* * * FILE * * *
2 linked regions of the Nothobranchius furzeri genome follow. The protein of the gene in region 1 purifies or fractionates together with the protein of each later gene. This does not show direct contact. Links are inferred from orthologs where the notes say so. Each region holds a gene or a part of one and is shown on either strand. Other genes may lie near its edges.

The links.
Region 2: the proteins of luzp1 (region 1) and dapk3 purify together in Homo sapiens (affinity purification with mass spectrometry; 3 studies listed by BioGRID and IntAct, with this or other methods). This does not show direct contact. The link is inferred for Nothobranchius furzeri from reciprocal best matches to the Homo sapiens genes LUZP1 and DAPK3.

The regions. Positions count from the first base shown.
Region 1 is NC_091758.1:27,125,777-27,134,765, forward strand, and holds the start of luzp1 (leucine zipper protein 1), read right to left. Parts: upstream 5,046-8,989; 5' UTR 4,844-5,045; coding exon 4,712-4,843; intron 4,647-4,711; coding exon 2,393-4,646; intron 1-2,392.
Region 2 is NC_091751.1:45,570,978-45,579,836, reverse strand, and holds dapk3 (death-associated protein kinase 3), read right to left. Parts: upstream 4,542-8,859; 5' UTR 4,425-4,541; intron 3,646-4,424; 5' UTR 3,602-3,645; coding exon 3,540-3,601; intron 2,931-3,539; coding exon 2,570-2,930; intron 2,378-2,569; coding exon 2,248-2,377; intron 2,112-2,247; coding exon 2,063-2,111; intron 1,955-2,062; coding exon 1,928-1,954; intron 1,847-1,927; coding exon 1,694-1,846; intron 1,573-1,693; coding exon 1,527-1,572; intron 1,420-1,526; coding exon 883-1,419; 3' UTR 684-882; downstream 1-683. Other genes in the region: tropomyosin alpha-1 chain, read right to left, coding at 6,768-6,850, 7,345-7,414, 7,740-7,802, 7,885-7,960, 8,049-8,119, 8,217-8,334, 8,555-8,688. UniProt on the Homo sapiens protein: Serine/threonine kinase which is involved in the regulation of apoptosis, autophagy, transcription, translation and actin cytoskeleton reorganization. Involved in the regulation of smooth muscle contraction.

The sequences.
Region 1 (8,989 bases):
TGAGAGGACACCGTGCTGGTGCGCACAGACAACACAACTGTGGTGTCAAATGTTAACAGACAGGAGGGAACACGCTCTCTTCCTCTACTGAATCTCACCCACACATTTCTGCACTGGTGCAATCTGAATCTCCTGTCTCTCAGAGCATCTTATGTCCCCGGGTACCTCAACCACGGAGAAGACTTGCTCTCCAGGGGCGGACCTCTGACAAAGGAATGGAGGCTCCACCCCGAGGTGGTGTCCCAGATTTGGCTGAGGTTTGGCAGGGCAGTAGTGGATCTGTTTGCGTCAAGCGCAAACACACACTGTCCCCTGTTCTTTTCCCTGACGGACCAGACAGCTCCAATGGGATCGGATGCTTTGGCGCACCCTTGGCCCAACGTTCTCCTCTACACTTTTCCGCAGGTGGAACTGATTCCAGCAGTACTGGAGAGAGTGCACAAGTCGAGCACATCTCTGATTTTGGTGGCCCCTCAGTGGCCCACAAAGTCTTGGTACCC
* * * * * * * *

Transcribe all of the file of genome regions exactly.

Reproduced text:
2 linked regions of the Nothobranchius furzeri genome follow. The protein of the gene in region 1 purifies or fractionates together with the protein of each later gene. This does not show direct contact. Links are inferred from orthologs where the notes say so. Each region holds a gene or a part of one and is shown on either strand. Other genes may lie near its edges.

The links.
Region 2: the proteins of luzp1 (region 1) and dapk3 purify together in Homo sapiens (affinity purification with mass spectrometry; 3 studies listed by BioGRID and IntAct, with this or other methods). This does not show direct contact. The link is inferred for Nothobranchius furzeri from reciprocal best matches to the Homo sapiens genes LUZP1 and DAPK3.

The regions. Positions count from the first base shown.
Region 1 is NC_091758.1:27,125,777-27,134,765, forward strand, and holds the start of luzp1 (leucine zipper protein 1), read right to left. Parts: upstream 5,046-8,989; 5' UTR 4,844-5,045; coding exon 4,712-4,843; intron 4,647-4,711; coding exon 2,393-4,646; intron 1-2,392.
Region 2 is NC_091751.1:45,570,978-45,579,836, reverse strand, and holds dapk3 (death-associated protein kinase 3), read right to left. Parts: upstream 4,542-8,859; 5' UTR 4,425-4,541; intron 3,646-4,424; 5' UTR 3,602-3,645; coding exon 3,540-3,601; intron 2,931-3,539; coding exon 2,570-2,930; intron 2,378-2,569; coding exon 2,248-2,377; intron 2,112-2,247; coding exon 2,063-2,111; intron 1,955-2,062; coding exon 1,928-1,954; intron 1,847-1,927; coding exon 1,694-1,846; intron 1,573-1,693; coding exon 1,527-1,572; intron 1,420-1,526; coding exon 883-1,419; 3' UTR 684-882; downstream 1-683. Other genes in the region: tropomyosin alpha-1 chain, read right to left, coding at 6,768-6,850, 7,345-7,414, 7,740-7,802, 7,885-7,960, 8,049-8,119, 8,217-8,334, 8,555-8,688. UniProt on the Homo sapiens protein: Serine/threonine kinase which is involved in the regulation of apoptosis, autophagy, transcription, translation and actin cytoskeleton reorganization. Involved in the regulation of smooth muscle contraction.

The sequences.
Region 1 (8,989 bases):
TGAGAGGACACCGTGCTGGTGCGCACAGACAACACAACTGTGGTGTCAAATGTTAACAGACAGGAGGGAACACGCTCTCTTCCTCTACTGAATCTCACCCACACATTTCTGCACTGGTGCAATCTGAATCTCCTGTCTCTCAGAGCATCTTATGTCCCCGGGTACCTCAACCACGGAGAAGACTTGCTCTCCAGGGGCGGACCTCTGACAAAGGAATGGAGGCTCCACCCCGAGGTGGTGTCCCAGATTTGGCTGAGGTTTGGCAGGGCAGTAGTGGATCTGTTTGCGTCAAGCGCAAACACACACTGTCCCCTGTTCTTTTCCCTGACGGACCAGACAGCTCCAATGGGATCGGATGCTTTGGCGCACCCTTGGCCCAACGTTCTCCTCTACACTTTTCCGCAGGTGGAACTGATTCCAGCAGTACTGGAGAGAGTGCACAAGTCGAGCACATCTCTGATTTTGGTGGCCCCTCAGTGGCCCACAAAGTCTTGGTACCC